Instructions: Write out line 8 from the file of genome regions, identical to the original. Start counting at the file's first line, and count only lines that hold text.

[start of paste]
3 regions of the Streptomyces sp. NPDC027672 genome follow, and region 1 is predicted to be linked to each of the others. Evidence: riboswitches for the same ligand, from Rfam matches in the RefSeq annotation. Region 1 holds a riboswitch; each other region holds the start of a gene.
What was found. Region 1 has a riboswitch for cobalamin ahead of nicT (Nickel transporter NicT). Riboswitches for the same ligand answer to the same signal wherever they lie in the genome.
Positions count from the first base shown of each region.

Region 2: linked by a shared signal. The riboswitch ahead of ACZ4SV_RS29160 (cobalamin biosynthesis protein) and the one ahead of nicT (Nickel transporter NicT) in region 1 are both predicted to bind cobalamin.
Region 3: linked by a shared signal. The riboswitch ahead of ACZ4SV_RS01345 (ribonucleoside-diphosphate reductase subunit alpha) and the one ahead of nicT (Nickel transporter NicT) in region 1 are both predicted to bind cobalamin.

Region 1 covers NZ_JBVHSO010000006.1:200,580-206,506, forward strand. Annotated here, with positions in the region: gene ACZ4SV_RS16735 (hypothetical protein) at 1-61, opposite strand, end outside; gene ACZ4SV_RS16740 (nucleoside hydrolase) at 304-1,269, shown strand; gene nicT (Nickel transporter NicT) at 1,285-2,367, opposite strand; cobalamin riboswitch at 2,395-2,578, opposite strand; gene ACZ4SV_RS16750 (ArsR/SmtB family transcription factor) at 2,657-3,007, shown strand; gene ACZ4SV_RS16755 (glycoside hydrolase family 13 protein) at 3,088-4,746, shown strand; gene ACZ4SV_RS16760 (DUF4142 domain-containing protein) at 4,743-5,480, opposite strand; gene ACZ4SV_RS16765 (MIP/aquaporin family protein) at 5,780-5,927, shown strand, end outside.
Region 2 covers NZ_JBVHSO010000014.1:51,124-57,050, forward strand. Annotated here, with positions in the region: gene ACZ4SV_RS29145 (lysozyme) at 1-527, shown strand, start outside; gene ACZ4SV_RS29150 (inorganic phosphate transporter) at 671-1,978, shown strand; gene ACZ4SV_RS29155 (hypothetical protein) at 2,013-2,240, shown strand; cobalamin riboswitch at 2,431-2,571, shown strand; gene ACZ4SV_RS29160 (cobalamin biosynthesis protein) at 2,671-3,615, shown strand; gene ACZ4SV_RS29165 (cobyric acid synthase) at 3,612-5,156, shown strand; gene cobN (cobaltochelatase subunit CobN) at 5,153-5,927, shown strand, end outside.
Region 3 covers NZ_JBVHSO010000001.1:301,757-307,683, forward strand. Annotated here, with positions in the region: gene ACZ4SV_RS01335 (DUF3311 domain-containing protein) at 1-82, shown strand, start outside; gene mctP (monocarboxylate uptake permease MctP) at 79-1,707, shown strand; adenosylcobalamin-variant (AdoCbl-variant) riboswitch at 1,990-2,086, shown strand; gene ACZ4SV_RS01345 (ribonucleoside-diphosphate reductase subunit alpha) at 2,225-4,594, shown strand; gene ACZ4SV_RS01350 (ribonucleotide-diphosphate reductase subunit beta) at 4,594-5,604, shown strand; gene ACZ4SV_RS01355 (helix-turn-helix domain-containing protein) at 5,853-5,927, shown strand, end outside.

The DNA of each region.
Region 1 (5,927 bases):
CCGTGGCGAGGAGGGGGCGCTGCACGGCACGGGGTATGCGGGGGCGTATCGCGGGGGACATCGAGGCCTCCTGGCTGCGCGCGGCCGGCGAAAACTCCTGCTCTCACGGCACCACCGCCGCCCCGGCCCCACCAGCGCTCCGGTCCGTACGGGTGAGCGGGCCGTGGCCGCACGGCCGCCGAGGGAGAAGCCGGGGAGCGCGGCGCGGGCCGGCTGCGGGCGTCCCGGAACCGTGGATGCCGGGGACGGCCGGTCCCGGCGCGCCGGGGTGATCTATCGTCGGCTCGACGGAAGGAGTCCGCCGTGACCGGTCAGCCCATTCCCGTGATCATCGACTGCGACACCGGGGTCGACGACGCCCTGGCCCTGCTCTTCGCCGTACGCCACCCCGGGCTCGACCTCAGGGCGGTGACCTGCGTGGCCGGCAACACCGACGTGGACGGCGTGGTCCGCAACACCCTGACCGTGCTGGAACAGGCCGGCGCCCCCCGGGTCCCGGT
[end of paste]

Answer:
Region 3 covers NZ_JBVHSO010000001.1:301,757-307,683, forward strand. Annotated here, with positions in the region: gene ACZ4SV_RS01335 (DUF3311 domain-containing protein) at 1-82, shown strand, start outside; gene mctP (monocarboxylate uptake permease MctP) at 79-1,707, shown strand; adenosylcobalamin-variant (AdoCbl-variant) riboswitch at 1,990-2,086, shown strand; gene ACZ4SV_RS01345 (ribonucleoside-diphosphate reductase subunit alpha) at 2,225-4,594, shown strand; gene ACZ4SV_RS01350 (ribonucleotide-diphosphate reductase subunit beta) at 4,594-5,604, shown strand; gene ACZ4SV_RS01355 (helix-turn-helix domain-containing protein) at 5,853-5,927, shown strand, end outside.